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Proceedings Paper

Mobility Systems For Robotic Vehicles
Author(s): Wendell Chun
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Paper Abstract

The majority of existing robotic systems can be decomposed into five distinct subsystems: locomotion, control/man-machine interface (MMI), sensors, power source, and manipulator. When designing robotic vehicles, there are two main requirements: first, to design for the environment and second, for the task. The environment can be correlated with known missions. This can be seen by analyzing existing mobile robots. Ground mobile systems are generally wheeled, tracked, or legged. More recently, underwater vehicles have gained greater attention. For example, Jason Jr. made history by surveying the sunken luxury liner, the Titanic. The next big surge of robotic vehicles will be in space. This will evolve as a result of NASA's commitment to the Space Station. The foreseeable robots will interface with current systems as well as standalone, free-flying systems. A space robotic vehicle is similar to its underwater counterpart with very few differences. Their commonality includes missions and degrees-of-freedom. The issues of stability and communication are inherent in both systems and environment.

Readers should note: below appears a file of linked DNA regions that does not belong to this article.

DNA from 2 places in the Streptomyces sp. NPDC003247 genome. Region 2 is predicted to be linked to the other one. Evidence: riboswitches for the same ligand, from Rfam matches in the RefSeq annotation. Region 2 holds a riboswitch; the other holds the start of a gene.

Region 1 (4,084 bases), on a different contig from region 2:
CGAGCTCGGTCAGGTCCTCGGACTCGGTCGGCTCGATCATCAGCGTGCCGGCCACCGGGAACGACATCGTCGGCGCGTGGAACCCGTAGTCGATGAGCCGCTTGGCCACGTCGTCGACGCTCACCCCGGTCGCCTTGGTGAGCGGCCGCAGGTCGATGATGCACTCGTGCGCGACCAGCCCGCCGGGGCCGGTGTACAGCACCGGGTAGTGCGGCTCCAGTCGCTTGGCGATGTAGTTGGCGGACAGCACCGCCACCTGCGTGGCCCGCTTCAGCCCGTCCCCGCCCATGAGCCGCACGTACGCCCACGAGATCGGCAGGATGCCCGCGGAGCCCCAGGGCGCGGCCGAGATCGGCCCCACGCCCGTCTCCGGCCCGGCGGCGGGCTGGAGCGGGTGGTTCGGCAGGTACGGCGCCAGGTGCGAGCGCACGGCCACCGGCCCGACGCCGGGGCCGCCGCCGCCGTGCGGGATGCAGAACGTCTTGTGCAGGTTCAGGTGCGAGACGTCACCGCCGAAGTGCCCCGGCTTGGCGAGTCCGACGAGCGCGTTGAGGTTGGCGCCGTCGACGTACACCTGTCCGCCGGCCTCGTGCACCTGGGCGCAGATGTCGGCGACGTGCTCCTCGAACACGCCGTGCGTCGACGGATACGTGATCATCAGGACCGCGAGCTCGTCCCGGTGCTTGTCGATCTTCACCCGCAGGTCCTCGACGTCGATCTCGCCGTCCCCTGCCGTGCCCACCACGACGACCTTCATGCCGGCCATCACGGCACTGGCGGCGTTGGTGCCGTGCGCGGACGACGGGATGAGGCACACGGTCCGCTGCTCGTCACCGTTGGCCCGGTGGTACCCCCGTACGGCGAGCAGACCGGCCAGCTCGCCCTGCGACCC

Paper Details

Date Published: 25 February 1987
PDF: 8 pages
Proc. SPIE 0727, Mobile Robots I, (25 February 1987); doi: 10.1117/12.937778
Show Author Affiliations
Wendell Chun, Martin Marietta Denver Aerospace (United States)

Published in SPIE Proceedings Vol. 0727:
Mobile Robots I
Nelson Marquina; William J. Wolfe, Editor(s)

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